'Tis the holiday season, and all over the place (both in Japan and in Canada, and I'm sure in many places in between) people are getting festive by stringing lights on their homes and buildings. In Japan this is known as "illumination." The most famous happens in Kobe where entire streets are lit up with thousands upon thousands of lights.
Other locations, often businesses, create smaller but nonetheless beautiful displays. Shinjuku's Takashimaya department store always puts on an impressive display along the boardwalk by their store. The theme this year is the circus, complete with a lion jumping a flaming hoop, an elephant, a seal balancing a ball on its nose, and tightrope walkers...
My favourite illumination, however, was on a much smaller scale. A house just down the road from my dorm had lights up, including these ones...
It may be difficult to tell, but the picture is of the two kayaks hanging in their carport, decked out in full colour!
Wednesday, 12 December 2007
For a girl from the land of Tim Hortons, donut shops are a fact of life. When I first travelled in Japan I knew I could rely on there being a Mr. Donuts (aka Misdo) near the station for a quick and easy breakfast. My favourite was the (healthy?) tofu donut. Over the past few months, however, I have noticed a number of new donut shops.
The most exciting news is tht Mr. Donuts is no longer a slightly seedy bachelor and favourite uncle, he has found himself a young, chic woman with whom to share his life. Misdo, you see, has branched out with a new chain of stores - Andonand. The traditional Misdo is quite similar to your average Tim Hortons, but the new stores are more like a collison of a Starbucks and a ritzy cake cafe.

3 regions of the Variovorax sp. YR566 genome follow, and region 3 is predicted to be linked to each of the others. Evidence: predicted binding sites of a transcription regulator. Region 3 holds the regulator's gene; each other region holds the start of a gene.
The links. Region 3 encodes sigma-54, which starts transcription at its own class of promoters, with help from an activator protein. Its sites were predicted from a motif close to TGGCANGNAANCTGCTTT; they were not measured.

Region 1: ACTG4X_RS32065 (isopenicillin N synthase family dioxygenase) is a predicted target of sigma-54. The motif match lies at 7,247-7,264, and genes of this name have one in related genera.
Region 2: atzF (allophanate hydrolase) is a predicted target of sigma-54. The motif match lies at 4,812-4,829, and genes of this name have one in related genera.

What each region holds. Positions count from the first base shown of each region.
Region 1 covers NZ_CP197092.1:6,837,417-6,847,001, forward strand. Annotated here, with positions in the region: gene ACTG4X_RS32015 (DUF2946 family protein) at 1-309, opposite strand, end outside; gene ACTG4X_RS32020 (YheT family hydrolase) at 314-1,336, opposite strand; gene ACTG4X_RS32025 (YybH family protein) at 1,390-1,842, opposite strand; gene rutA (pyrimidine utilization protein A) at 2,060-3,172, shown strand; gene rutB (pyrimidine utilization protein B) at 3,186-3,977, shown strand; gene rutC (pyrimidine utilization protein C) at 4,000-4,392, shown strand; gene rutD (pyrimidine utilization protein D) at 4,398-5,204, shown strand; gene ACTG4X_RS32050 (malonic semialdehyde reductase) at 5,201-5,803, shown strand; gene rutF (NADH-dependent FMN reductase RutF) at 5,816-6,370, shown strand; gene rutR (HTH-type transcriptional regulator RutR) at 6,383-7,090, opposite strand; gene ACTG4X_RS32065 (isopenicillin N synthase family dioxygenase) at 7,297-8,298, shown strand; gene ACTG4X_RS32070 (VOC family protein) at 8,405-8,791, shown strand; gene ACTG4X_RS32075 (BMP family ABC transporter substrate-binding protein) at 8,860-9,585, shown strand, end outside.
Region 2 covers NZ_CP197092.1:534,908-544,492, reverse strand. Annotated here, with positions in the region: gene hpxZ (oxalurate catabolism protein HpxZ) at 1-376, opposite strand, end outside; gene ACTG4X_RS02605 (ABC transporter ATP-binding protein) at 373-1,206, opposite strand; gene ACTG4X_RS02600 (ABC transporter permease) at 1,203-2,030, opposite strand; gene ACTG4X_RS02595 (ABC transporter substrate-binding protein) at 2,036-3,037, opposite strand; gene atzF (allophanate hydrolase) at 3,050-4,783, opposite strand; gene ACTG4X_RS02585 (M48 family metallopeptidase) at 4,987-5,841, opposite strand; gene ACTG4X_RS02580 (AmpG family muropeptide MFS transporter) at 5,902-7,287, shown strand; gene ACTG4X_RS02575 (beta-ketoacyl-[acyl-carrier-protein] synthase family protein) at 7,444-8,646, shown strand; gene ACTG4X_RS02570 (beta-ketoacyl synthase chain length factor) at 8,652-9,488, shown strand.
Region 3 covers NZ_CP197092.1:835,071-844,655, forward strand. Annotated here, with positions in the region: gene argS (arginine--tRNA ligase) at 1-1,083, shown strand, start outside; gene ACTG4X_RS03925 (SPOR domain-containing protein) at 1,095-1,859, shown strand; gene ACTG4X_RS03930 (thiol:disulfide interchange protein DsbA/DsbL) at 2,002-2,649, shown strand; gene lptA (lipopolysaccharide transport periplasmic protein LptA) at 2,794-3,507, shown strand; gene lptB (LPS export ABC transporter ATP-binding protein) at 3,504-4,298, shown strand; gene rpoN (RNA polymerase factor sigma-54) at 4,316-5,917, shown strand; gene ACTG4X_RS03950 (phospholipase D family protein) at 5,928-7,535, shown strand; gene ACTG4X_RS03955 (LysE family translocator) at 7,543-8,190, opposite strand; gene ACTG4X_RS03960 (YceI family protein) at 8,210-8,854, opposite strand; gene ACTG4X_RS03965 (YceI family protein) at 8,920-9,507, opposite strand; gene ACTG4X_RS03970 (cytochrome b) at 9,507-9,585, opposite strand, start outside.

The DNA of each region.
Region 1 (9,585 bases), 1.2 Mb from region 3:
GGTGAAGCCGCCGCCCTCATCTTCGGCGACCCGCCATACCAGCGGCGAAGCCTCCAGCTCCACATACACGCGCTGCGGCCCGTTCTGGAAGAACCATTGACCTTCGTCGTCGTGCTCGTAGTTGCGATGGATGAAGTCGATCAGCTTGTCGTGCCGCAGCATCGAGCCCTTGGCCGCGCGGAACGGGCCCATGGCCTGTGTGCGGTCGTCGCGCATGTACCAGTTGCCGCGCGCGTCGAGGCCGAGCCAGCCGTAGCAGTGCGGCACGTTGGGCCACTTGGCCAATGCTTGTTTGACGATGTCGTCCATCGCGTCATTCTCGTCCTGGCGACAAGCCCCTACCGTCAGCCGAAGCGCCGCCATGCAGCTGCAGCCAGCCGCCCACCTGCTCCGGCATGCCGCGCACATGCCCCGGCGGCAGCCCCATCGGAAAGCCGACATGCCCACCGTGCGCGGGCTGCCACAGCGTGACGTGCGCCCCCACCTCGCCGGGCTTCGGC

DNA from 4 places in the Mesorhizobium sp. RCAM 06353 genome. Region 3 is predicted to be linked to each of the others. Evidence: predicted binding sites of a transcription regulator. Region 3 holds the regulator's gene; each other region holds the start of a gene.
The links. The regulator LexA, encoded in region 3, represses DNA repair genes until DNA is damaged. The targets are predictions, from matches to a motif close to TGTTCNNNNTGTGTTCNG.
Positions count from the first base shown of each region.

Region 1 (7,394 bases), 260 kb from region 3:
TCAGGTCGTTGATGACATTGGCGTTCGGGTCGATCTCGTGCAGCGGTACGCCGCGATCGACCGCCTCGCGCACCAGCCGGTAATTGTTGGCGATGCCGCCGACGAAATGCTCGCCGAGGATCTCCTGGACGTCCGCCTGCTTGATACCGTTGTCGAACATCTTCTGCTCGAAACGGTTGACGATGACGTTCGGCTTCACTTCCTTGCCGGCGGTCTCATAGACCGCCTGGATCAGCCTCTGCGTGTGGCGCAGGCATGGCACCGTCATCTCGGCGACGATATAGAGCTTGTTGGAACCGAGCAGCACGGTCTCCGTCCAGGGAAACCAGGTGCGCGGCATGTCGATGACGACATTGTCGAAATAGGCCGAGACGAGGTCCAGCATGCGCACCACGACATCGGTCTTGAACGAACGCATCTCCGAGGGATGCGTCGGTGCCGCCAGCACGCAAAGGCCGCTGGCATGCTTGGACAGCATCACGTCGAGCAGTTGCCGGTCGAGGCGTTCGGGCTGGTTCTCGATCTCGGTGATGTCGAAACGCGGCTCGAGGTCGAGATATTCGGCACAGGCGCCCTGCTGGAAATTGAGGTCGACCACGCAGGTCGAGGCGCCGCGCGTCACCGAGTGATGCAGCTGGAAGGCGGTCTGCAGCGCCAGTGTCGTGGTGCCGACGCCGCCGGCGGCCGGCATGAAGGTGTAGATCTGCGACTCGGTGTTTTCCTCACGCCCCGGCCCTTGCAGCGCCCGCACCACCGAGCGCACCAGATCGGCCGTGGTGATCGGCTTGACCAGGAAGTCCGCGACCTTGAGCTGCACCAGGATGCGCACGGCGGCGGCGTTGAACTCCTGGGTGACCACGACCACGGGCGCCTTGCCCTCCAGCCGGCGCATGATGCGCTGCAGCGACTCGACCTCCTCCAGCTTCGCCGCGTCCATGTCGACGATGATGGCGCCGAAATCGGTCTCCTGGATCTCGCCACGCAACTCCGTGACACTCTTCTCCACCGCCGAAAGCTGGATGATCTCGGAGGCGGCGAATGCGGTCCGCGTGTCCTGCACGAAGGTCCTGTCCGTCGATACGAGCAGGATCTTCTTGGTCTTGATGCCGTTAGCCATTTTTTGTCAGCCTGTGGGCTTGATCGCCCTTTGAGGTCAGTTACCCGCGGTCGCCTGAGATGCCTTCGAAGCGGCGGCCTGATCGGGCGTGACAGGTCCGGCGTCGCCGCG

I am lucky enough to know this because one of the two Andonand cafes has been opeend up just blocks from my university. Purely for research purposes, of course, I went along with a friend to check it out a few days after it had opened, when the congratulatory bouquets still adorned the front door. The spatious interior was clean and sparkly - lots of mirrors had been used in decoration. The donuts, like the cafe itself, are upscale, with exotic flavours and toppings, and at $2-$4 a piece, they have a price tag to match! I had a caramel chocolate crunch and an iced latte, a far cry from a cruller and a double double!
The cafe's name itself amused me. According to the cafe's literature, "Andonand" apparently comes from the Spanish "andando" (defined as progress) and the Japanese "nando" (何度, many times) and the English "and." Put it all together and apparently it means that the restaurant was created for the customer, in the hopes that the customer would keep returning back. Their slogan is simple and surprisingly and very un-Japanesely direct - "Enjoy your donut." Slightly ominous but still lacking the threat of New Hampshire's motto - "Live Free or Die."
A few days latter I found myself wandering around Shinjuku Station when I came accross a food stall that used to sell "bagels" but has now apparently reinvented itself as a donut shop, with the catchy slogal "All you need is love & DONUT." Hmm... I wonder what the Beatles would have to say about that?
Don't even get me started about the long line ups in front of the Krispy Kreme Donuts store in Shinjuku, Tokyo, or the huge boxes people can be seen carrying away from there - I don't understand how people can possible eat THAT many donuts before they go stale! For more info check out the article and youtube video at http://www.japanprobe.com/?p=790